Nathaniel Clyne is nearing a return from injury after seven months on the sidelines, with the England right-back poised to boost Liverpool’s options.
Clyne has not set foot onto a pitch since the Reds’ 4-0 pre-season win away to Tranmere Rovers in July, when he made a 45-minute outing as captain.
The 26-year-old was initially struggling with a hamstring problem, before suffering a back injury that required surgery in November, ruling him out for a further three months.
But after being named in Liverpool’s revised squad for the knockout stages of the Champions League, Clyne is part of the 25-man group to travel to Marbella for warm-weather training this week.
This is a major step forward for Clyne, who can join full training for the first time since the summer, with a view to reclaiming his first-team role under Jurgen Klopp.
Clyne’s prolonged absence was something of a mystery in the first months of the season, with Klopp giving little indication as to his ailments while he gave opportunities to two youngsters.
Both Joe Gomez and Trent Alexander-Arnold have performed well as right-back stand-ins, with the former establishing himself as the Reds’ most reliable option, blending defensive solidity with an improving forward thrust.
Meanwhile Alexander-Arnold has grasped his opportunities when afforded them, bringing his tally of appearances for the club up to 30 despite only turning 19 in October.
The pair offer Klopp different outlets in a role long considered a problem area for the Reds, and on face value right-back can now be considered in safe hands.
But Clyne’s impact on the side since his £12.5 million move from Southampton in 2015 cannot be undersold: the Stockwell native was the solution Anfield had waited for.
The antithesis to Glen Johnson, Clyne is a defence-first right-back adept both in the air and on the ground, with the relentless energy and pace required to operate in Klopp’s attacking system.
In two seasons he featured 93 times for Liverpool, playing more minutes than any of his outfield team-mates in both 2015/16 (4,661) and 2016/17 (3,616).
Speaking towards the end of 2016, Clyne revealed Klopp’s nickname for him: “machine,” due to his endurance levels and, prior to this current layoff, his impeccable fitness.
He was also tussling with Kyle Walker for a starting role for England, and though he only played once at Euro 2016, he was named Man of the Match in that 0-0 draw with Slovakia and arguably should have kept his place against Iceland in the last 16.
Given the extent of his fitness issues this term, it has been largely overlooked how reliable a candidate he is for both club and country and, encouragingly, he is still only 26.
His injury woes have seen some consign him to the scrapheap, but an eventual return for Clyne could see Klopp’s options improve.
It must be noted that right-back is not a natural role for either Gomez or Alexander-Arnold; the former has his sights set on a centre-back berth and the latter was brought up as a No. 6.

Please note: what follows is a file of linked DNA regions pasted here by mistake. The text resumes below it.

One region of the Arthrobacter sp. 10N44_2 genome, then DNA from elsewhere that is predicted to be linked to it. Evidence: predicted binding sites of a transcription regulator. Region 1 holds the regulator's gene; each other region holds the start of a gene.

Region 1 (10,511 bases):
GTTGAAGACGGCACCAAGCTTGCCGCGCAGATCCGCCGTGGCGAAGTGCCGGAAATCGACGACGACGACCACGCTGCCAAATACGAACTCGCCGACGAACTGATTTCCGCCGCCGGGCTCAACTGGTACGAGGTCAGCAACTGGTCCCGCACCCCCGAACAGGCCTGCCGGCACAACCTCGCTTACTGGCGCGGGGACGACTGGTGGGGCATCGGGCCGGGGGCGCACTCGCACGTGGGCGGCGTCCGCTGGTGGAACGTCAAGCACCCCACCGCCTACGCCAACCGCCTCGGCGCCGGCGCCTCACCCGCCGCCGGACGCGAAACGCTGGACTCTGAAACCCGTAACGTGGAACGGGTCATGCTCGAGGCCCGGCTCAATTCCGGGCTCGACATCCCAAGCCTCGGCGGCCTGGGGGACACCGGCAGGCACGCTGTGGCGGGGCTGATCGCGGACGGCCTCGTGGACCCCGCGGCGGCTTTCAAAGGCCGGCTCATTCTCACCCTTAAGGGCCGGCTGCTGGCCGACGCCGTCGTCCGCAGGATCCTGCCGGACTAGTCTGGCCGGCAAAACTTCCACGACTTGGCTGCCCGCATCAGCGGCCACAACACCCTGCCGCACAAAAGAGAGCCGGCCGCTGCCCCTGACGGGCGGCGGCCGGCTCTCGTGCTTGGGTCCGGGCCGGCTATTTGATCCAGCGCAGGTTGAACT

Their performances this season have confounded that perception, but that should only prove to heighten anticipation for their respective moves into more comfortable duties.
Though his senior experience at centre-back is minimal, Gomez proved his ability to shine in the position as he successfully shackled Neymar on his first start for England in November’s 0-0 draw with Brazil.
Given he is right-sided, Gomez could be considered a long-term option alongside the left-sided Van Dijk, and Clyne’s return could facilitate this.
Though his own transition will likely be more protracted, the prospect of Alexander-Arnold taking over as Klopp’s No. 6 in the future is an interesting one.
The teenager’s stint at right-back could be considered an apprenticeship, developing on a physical level as he gets to grips with the demands of a more defensive outlook.
Bulked up and with a better view of the senior game, Alexander-Arnold could become Liverpool’s “lighthouse” at the base of the midfield, usurping the ill-fitting Jordan Henderson.
This is a long way in the future, however, and remaining backup to Klopp’s first-choice right-back, either Gomez or Clyne, will be useful.
The possibility of Clyne resuming duties as the leading man on the right-hand side of Liverpool’s defence has been met with criticism of his attacking input.
This has suited Gomez, and it would no doubt suit Clyne, ensuring the Reds retain the balance that has seen gradual improvement at the back.
Travelling with the rest of the Liverpool squad to Marbella is no indicator of Clyne’s imminent return, of course, and it is unlikely he will come back into the fold in the near future.
However he can now be considered a valuable option for Klopp again, and one who could help oversee a long-term power shift in the Reds’ defence.